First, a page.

LONDON (Reuters) - Drugs laws are driven by “moral panic” and should be replaced by a more flexible approach that recognises most drug users harm neither themselves nor those around them, a two-year study concluded on Thursday.
Drug use should be treated as a health issue and not just as a matter for police and courts, said a commission formed by the Royal Society of Arts (RSA).
It said the current Misuse of Drugs act was “not fit for purpose” and should be scrapped.
“Current policy at best gives mixed messages and at worst is dishonest ... It is driven more by ‘moral panic’ than by a practical desire to reduce harm,” the commission said in a report.
Professor Anthony King of Essex University, who chaired the RSA commission, told BBC radio that the current legal split of drugs into just three classes of increasing harm should be replaced.
“At the moment you have this ridiculous ABC classification, which is very crude, very inflexible,” he said. “Drug users pay no attention do it. We want something that is more elaborate, more subtle, more flexible.”
But he said the commission did not want to decriminalise drug use.
“You should take all of the substances that can cause harm, draw up an index of harms that they do cause ... and look at them coolly and rationally and decide what policy approach is most appropriate to each of those substances,” he said.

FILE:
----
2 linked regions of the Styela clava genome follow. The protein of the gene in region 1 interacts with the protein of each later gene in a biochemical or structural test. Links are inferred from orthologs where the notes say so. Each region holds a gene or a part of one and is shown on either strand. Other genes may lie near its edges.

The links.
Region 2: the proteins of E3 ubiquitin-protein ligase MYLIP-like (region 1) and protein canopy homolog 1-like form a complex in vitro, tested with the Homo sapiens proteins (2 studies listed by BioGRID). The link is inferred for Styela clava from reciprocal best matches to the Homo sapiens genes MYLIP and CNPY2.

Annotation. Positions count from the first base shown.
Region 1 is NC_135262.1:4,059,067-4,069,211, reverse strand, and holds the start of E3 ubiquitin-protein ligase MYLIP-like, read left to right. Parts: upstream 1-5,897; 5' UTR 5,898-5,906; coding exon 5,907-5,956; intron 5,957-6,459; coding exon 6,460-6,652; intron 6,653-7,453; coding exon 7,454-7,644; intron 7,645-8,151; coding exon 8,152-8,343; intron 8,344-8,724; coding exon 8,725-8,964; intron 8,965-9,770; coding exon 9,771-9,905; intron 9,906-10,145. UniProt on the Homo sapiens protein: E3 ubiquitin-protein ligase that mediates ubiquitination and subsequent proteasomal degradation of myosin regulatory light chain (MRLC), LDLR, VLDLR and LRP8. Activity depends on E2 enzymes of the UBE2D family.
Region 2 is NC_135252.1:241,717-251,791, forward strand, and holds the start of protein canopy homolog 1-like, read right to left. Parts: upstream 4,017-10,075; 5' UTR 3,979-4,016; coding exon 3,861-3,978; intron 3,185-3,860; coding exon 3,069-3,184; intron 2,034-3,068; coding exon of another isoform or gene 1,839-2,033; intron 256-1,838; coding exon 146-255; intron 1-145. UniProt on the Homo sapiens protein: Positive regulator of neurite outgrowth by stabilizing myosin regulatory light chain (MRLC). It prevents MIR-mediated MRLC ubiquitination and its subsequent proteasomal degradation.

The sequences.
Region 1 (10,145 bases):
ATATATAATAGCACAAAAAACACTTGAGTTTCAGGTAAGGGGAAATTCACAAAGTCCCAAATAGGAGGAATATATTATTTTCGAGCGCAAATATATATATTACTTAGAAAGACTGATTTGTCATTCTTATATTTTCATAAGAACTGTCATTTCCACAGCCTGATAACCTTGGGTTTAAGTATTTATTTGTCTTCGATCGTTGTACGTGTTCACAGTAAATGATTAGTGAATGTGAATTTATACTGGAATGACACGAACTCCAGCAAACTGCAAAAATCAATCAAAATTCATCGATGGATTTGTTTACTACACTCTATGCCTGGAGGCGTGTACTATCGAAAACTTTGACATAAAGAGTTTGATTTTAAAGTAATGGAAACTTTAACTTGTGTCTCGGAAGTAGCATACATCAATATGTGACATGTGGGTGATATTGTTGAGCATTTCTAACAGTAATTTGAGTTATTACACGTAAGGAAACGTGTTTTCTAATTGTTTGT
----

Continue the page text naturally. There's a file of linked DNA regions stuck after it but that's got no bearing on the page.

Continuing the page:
“Illegal drugs do cause harm. Our approach is directed at trying to reduce those harms.”
King said the great majority of people who used illegal drugs did not harm themselves or cause anyone else any trouble.
“Their only problem is that they are breaking the law in possessing drugs,” he said.
The RSA commission called for a new Misuse of Substances Act which would regulate illegal drugs alongside alcohol, tobacco, proscribed medicines and other legal drugs.
Drug consumption rooms, or “shooting galleries”, should be made available for users.
The bulk of drugs education should be moved to primary schools, it said, adding that the only practical drugs message for secondary pupils was “harm reduction”.
Former Conservative leader Iain Duncan Smith agreed that drugs laws were “chaotic” but said the study had ignored the need to help addicts get off drugs.
The Home Office said the government’s drugs strategy had been a success, with record numbers of people entering and staying in treatment.
“However, we are not complacent and we will continue to look to improve our work in this area wherever we can,” it said.
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